When we were invited to watch Daphne Guinness get dressed for the Met Ball in the windows of Barneys last week, we were a little confused. Now that we've actually seen the performance, well, we're still a little confused. It began, naturally, with Guinness entering in a sequined gold Alexander McQueen jumpsuit and flopping on the lucite table in front of her, languidly swimming across it and striking poses at random. (Funny, that's how we got ready this morning.)
After a few minutes of this business, Guinness went behind a semi-opaque screen where much hip gyrating and sexy shadow-making ensued. After a female servant assistant brought the gown to the heiress and assisted her in dressing (all behind the screen), Daphne emerged resplendent in a gorgeous, feathered McQueen confection, her face wrapped in tissue. She then sat at the aforementioned lucite table and ceremoniously unraveled the mask. Then, she got up and left. That was it. The whole thing took about eight minutes.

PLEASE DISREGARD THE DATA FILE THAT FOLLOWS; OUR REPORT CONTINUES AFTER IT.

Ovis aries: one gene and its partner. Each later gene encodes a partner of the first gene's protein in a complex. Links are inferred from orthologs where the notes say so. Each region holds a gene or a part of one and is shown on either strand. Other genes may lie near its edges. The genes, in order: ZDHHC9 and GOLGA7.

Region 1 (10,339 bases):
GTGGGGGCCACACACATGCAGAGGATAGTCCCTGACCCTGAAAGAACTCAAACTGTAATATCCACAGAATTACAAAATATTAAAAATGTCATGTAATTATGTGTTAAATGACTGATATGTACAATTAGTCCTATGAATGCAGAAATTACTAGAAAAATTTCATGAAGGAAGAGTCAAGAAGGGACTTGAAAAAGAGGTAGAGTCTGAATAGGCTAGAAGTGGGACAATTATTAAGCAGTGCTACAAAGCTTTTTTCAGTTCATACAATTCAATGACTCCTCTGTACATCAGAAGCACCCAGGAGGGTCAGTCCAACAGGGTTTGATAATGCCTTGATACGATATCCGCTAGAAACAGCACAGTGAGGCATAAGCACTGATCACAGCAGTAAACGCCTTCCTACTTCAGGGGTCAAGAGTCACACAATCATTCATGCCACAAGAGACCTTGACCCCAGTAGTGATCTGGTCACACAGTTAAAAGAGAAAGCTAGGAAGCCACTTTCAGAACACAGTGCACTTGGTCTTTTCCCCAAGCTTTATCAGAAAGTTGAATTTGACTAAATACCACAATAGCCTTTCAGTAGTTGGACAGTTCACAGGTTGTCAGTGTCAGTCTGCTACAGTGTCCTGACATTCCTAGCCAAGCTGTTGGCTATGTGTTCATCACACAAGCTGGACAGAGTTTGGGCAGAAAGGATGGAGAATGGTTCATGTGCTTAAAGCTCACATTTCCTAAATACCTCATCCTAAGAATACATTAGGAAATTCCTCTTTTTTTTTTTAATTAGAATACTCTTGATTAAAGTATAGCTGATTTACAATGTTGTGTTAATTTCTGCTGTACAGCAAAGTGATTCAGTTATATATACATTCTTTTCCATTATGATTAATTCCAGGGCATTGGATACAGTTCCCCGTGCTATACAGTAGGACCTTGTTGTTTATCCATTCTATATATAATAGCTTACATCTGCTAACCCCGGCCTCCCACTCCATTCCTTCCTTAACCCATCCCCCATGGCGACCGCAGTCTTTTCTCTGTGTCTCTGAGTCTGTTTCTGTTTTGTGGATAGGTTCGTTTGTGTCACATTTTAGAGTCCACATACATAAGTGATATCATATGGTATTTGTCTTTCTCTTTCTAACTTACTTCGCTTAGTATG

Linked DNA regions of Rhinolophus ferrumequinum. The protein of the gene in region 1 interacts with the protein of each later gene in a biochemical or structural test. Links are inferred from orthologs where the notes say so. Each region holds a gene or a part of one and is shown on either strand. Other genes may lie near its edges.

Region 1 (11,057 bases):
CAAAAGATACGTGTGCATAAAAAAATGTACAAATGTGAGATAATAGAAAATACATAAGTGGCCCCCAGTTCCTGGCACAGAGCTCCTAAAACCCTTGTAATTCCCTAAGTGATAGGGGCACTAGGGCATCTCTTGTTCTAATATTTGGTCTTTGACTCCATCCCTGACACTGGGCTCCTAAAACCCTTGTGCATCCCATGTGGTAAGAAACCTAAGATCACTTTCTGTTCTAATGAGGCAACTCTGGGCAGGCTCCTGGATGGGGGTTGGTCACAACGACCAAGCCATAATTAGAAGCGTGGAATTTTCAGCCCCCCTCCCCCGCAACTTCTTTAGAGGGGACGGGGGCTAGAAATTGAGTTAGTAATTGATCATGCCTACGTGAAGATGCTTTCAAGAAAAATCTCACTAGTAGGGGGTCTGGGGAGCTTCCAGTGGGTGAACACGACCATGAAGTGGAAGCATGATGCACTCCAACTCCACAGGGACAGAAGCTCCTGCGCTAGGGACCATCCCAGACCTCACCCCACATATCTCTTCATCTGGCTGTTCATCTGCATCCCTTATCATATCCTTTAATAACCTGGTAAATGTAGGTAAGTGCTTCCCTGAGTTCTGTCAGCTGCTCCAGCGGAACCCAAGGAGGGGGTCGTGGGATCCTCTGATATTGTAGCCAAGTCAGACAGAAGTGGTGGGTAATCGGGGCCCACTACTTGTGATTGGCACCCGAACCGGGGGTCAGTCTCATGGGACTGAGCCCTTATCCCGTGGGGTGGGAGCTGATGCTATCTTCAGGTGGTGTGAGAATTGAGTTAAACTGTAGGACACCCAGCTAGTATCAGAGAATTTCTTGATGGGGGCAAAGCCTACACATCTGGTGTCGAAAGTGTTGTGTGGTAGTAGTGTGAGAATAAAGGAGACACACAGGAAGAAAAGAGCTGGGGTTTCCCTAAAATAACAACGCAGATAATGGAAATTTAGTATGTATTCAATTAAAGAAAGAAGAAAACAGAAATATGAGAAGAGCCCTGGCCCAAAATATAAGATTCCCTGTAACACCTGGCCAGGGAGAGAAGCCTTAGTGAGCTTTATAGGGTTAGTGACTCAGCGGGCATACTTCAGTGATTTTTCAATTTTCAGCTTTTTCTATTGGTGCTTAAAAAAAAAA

But while Guinness herself may have been a bit of a let down (who gets dressed in under 10 minutes!?), the audience was not. Several of the guests were fashion students who had been invited to create outfits inspired by Alexander McQueen and Isabella Blow, both dear friends of Ms. Guinness. Our favorite was the young woman with the flower-globe-contraption hat (see image). Isabella would certainly be proud.
Guinness's performance marked the launch of her collaboration with Barneys wherein the luxury retailer will feature pieces from heiress' private collection, as well as looks from the collection of the late Isabella Blow acquired by Guinness last year.
If you missed this bit of fashion performance art courtesy of Barneys and Daphne Guinness, you can catch her again. According to a release, "over the course of the six-week installation, Ms. Guinness will return to the Barneys Madison Avenue flagship window several times to dress and each appearance will again be live-streamed on thewindow.barneys.com."
Click through for more photos from Guinness's window performance art, as well the fashionable crowd that gathered to watch her.